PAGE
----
Muhammad Ali was the heavyweight champion with a record of 56 wins. He is also known for his public stance on the Vietnam War.
Who was Muhammad Ali?
Muhammad Ali was a boxer, philanthropist, and social activist who is widely regarded as one of the best athletes of the 20th century. Ali won an Olympic gold medal in 1960 and a world weight champion in 1964.
When he was suspended for refusing military service, Ali won the heavyweight title twice in the 1970s, winning popular titles against Joe Frazier and George Foreman along the way. Diagnosed with Parkinson’s disease in 1984, Ali spent most of his time in aid work, winning presidential independence in 2005.
Muhammad Ali was born on January 17, 1942, in Louisville, Kentucky. Cassius Marcello Clay Jr.’s birth name.
At a young age, young Clay showed that he wasn’t afraid to shop, in or out of the ring. Raised in the divided South, he was persecuted and discriminated against outright.
At the age of 12, Clay discovered his boxing skills through various crafts. When he steals his bike, Clay tells police officer Joe Martin that he wants to beat up the thief.
“Well, you better learn to fight before you start challenging people,” Martin said then. In addition to being a police officer, Martin trains boxers at a local gym.
Clay began working with Martin to learn how to make spars and immediately started boxing. In his first amateur match in 1954, he won the fight by separate decision.
Clay went on to win the 1956 Golden Glove competition for beginners in the heavyweight division. Three years later, he won the national gold cup competition, as well as the national Amateur Athletic Union title for the heavyweight division.
In 1960, Clay won a place on the United States boxing team and traveled to Rome, Italy to compete. At six feet and three inches long, Clay is famous for his rings, but he has also become known for his speed and thought-provoking work. After winning his first three rounds, Clay beat Zbigniew Pietrzkowski of Poland to win the Olympic weightlifting title.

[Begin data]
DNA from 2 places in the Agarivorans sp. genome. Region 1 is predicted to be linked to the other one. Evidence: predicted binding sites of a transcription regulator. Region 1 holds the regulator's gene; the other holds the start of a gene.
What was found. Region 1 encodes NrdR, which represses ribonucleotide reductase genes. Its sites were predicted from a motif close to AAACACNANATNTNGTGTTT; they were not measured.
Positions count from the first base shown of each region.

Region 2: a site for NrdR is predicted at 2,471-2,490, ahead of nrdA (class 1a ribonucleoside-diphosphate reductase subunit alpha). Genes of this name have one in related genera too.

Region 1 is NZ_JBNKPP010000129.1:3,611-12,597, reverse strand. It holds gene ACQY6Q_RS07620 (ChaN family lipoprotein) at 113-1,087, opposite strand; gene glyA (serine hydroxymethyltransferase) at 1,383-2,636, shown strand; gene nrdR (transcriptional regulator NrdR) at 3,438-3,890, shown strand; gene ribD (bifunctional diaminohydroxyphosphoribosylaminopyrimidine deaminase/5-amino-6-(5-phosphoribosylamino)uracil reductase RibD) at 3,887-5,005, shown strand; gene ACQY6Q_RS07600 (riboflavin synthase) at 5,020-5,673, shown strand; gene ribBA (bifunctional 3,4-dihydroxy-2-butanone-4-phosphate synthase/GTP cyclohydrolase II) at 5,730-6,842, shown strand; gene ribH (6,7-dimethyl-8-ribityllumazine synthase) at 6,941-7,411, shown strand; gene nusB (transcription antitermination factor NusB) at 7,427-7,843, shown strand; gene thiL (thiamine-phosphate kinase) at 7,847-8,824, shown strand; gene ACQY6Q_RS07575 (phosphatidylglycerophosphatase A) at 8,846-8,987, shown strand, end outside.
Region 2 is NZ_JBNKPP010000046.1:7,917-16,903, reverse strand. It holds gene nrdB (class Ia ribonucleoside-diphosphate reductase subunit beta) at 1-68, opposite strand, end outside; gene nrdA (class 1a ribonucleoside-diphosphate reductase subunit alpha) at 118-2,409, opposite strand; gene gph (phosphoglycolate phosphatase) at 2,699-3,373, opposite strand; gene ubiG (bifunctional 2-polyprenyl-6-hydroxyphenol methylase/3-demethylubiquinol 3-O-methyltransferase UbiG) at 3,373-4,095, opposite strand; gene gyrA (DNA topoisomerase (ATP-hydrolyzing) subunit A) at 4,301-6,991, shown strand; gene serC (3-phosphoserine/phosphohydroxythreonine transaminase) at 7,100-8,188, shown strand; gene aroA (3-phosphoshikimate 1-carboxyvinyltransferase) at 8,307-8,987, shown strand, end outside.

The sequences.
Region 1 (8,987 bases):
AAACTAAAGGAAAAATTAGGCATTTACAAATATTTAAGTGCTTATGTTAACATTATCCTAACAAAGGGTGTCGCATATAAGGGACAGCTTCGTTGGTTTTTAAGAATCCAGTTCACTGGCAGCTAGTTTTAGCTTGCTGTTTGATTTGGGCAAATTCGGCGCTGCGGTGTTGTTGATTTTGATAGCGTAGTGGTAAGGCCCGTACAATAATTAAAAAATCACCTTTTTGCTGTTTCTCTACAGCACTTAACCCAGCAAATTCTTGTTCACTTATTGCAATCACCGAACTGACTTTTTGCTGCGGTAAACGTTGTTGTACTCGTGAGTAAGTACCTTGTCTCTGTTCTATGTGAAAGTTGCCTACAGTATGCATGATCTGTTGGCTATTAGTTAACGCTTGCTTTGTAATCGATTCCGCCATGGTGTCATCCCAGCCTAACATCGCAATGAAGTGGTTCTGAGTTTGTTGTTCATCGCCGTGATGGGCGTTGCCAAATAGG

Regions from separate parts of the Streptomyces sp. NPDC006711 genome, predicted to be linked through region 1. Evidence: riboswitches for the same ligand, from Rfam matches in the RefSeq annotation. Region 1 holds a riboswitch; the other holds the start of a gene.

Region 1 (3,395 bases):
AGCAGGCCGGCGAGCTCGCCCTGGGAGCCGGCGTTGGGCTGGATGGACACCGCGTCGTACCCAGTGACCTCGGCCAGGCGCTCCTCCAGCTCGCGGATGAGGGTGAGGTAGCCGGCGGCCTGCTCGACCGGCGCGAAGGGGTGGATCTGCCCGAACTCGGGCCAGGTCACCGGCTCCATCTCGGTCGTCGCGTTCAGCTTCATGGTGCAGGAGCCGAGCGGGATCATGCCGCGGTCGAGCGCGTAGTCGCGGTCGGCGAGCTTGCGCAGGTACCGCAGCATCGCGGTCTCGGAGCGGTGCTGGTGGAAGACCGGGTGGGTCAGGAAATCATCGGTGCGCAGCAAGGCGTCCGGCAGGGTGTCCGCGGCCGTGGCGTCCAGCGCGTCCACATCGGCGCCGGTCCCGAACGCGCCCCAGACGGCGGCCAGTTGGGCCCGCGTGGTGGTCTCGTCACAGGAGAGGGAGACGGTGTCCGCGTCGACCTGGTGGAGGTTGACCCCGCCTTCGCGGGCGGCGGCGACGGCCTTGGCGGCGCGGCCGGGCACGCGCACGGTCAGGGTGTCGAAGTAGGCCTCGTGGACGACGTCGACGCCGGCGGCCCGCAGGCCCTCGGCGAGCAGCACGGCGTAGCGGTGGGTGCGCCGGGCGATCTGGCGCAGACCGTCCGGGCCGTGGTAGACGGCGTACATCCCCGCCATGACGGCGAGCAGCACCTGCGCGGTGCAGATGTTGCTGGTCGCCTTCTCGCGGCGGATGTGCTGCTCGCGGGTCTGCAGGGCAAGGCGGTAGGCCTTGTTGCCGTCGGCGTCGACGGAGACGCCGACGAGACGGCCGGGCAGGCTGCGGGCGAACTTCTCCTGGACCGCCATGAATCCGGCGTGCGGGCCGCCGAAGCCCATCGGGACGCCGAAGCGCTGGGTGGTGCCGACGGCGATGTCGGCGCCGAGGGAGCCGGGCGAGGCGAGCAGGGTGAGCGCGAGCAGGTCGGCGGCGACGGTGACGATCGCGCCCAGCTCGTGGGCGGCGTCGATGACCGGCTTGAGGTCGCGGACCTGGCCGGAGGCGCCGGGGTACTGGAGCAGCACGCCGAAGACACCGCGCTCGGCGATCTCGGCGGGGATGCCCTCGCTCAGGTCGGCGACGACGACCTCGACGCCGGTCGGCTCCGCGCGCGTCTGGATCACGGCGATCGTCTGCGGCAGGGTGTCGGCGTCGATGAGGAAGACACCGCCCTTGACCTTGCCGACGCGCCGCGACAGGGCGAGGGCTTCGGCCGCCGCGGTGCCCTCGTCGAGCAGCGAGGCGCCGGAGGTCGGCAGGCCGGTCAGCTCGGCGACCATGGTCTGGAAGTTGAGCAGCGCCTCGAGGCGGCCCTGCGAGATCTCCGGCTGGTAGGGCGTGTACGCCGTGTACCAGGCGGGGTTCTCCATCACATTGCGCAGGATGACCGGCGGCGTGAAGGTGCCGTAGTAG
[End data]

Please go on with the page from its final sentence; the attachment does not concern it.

After his Olympic victory, Clay was hailed as an American hero. He soon turned pro with the support of the Louisville Sponsor Group and won all opponents in the ring.
Convert to Islam
Clay joined the Black Muslim Nation of Islam in 1964. He wore Cassius X before living on behalf of Muhammad Ali. The boxer converted to Orthodox Islam in the 1970s.
Vietnam case in Supreme Court
Muhammad Ali started the war and his interesting ideas were against the Vietnam War.
Enlisted in the army in April 1967, he refused to serve because he was a devout Muslim and could not fight the war. He was arrested for a crime that soon destroyed the world’s reputation and his boxing abilities.
The United States Department of Justice has sued Ali, denying his request for conscientious objection. He was convicted of violating the service law and sentenced to five years in prison in June 1967, but he is still awaiting his appeal.
So far, not being able to compete professionally, Ali has missed more than three important years of his playing career. Ali returned to the ring in 1970 with a Jerry Quarry victory, the United States Supreme Court finally overturning the case in June 1971.
Muhammad Ali: Record
Muhammad Ali had a career record of 56 wins, five defeats, and 37 knockouts before retiring in 1981 at the age of 39.